“Although this was the most challenging part, it was also the most rewarding, as we were able to produce a realistic solution for Positive Alternatives,” Henk said. “We focused on altering things that would positively impact efficiency, usability, safety and creativity.”
Henk and Miller will graduate in spring 2024. Henk would like to work in furniture design and Miller in residential design. Franz and Havey will graduate in fall 2024. They would like to work in hospitality design.
Another group of student designers also studied color theory and how it can affect people’s moods; and attention restoration theory and biophilic interior design based on nature to restore the senses and improve focus. Mareike Christianson, of Edgar; Lexi Vrieze, of Stevens Point; and Elise Holzinger, of Waukesha, were inspired by the geography of Menomonie, namely the Devil’s Punchbowl.
Their design included elements of safety, durability, acoustics, visibility and privacy for community and individual spaces, ease of replaceability and maintenance, and ADA compliance.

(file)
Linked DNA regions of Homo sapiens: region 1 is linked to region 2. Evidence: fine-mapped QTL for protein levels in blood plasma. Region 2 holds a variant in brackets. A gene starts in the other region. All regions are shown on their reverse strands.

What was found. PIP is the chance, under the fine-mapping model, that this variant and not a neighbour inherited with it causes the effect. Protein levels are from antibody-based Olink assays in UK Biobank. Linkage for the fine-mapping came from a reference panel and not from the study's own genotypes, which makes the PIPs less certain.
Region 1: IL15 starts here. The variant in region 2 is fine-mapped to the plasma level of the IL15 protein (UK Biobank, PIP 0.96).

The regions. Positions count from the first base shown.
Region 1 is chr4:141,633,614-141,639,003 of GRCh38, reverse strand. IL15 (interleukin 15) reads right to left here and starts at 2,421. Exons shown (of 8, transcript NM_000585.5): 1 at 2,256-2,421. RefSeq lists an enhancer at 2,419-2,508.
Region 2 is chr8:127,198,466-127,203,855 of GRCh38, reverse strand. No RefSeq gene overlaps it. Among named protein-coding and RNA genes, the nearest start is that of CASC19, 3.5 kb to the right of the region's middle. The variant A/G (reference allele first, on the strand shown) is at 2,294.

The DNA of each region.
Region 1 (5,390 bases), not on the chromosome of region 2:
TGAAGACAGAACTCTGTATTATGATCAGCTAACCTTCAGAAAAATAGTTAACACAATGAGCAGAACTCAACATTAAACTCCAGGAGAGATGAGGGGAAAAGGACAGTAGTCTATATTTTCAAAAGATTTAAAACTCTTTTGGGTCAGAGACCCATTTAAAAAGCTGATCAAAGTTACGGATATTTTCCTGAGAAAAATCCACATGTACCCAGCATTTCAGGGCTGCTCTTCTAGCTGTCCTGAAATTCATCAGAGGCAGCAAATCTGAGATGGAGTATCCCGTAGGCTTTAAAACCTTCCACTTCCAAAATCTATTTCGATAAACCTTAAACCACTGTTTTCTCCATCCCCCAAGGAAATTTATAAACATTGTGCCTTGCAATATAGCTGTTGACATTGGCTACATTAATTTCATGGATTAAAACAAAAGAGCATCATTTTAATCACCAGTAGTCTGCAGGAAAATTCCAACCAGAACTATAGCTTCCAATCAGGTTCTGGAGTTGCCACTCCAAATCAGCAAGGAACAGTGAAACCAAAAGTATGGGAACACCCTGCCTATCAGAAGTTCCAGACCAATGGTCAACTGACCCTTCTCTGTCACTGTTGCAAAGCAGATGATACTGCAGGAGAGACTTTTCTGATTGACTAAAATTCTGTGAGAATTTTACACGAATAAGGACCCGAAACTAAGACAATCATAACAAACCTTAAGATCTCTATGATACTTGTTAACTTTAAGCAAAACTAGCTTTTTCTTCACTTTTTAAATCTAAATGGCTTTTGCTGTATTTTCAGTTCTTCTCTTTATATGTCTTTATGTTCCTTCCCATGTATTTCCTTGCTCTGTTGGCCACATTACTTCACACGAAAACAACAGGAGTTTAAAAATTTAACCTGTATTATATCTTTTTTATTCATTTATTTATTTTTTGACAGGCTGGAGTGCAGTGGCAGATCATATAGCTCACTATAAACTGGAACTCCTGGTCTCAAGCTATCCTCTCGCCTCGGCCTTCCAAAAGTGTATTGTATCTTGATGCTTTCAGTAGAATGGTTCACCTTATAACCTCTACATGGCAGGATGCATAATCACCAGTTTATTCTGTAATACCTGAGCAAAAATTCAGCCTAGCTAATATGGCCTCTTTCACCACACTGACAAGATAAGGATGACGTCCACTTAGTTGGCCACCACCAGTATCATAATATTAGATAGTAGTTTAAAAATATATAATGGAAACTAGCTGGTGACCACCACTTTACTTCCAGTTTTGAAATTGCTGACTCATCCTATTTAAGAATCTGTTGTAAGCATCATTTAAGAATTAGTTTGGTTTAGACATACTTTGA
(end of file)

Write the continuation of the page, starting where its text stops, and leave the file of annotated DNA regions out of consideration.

“We wanted to create a reflective space, where the residents could feel safe and be themselves,” Christianson said. “The original space felt outdated. We wanted the new space to feel like home, even if only a temporary home. The project was a good opportunity to work with real clients and share our expertise.”
Holzinger and Vrieze agreed. “Working with real clients is beneficial. It was a good learning experience. Knowing what questions to ask so we can understand our client’s needs,” Holzinger said. “We were fortunate to have the opportunity and practice of a real-world job. Not a lot of schools offer opportunities like this.”